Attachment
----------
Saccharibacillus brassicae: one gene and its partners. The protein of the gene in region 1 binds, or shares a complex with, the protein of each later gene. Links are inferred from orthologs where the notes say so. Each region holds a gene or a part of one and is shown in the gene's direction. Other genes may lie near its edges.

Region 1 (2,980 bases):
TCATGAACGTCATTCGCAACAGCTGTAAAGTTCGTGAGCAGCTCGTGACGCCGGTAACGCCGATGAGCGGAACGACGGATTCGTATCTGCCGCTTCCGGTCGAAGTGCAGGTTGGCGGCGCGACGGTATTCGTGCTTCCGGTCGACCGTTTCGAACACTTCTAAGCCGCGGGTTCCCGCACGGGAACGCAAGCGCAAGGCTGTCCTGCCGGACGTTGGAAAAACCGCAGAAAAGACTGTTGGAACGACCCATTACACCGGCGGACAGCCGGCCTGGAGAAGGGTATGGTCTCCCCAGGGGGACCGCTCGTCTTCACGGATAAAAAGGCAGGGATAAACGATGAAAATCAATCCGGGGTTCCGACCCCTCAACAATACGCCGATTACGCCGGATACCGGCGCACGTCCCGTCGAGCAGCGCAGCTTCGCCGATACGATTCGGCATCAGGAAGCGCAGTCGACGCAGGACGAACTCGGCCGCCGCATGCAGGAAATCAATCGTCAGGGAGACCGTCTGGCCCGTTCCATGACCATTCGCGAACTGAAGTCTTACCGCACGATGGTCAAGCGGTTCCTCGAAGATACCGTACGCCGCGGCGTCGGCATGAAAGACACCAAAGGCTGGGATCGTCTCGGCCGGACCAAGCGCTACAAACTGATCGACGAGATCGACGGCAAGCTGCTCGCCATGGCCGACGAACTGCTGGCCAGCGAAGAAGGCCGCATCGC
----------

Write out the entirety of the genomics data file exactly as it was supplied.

Saccharibacillus brassicae: one gene and its partners. The protein of the gene in region 1 binds, or shares a complex with, the protein of each later gene. Links are inferred from orthologs where the notes say so. Each region holds a gene or a part of one and is shown in the gene's direction. Other genes may lie near its edges.

Region 1 (2,980 bases):
TCATGAACGTCATTCGCAACAGCTGTAAAGTTCGTGAGCAGCTCGTGACGCCGGTAACGCCGATGAGCGGAACGACGGATTCGTATCTGCCGCTTCCGGTCGAAGTGCAGGTTGGCGGCGCGACGGTATTCGTGCTTCCGGTCGACCGTTTCGAACACTTCTAAGCCGCGGGTTCCCGCACGGGAACGCAAGCGCAAGGCTGTCCTGCCGGACGTTGGAAAAACCGCAGAAAAGACTGTTGGAACGACCCATTACACCGGCGGACAGCCGGCCTGGAGAAGGGTATGGTCTCCCCAGGGGGACCGCTCGTCTTCACGGATAAAAAGGCAGGGATAAACGATGAAAATCAATCCGGGGTTCCGACCCCTCAACAATACGCCGATTACGCCGGATACCGGCGCACGTCCCGTCGAGCAGCGCAGCTTCGCCGATACGATTCGGCATCAGGAAGCGCAGTCGACGCAGGACGAACTCGGCCGCCGCATGCAGGAAATCAATCGTCAGGGAGACCGTCTGGCCCGTTCCATGACCATTCGCGAACTGAAGTCTTACCGCACGATGGTCAAGCGGTTCCTCGAAGATACCGTACGCCGCGGCGTCGGCATGAAAGACACCAAAGGCTGGGATCGTCTCGGCCGGACCAAGCGCTACAAACTGATCGACGAGATCGACGGCAAGCTGCTCGCCATGGCCGACGAACTGCTGGCCAGCGAAGAAGGCCGCATCGC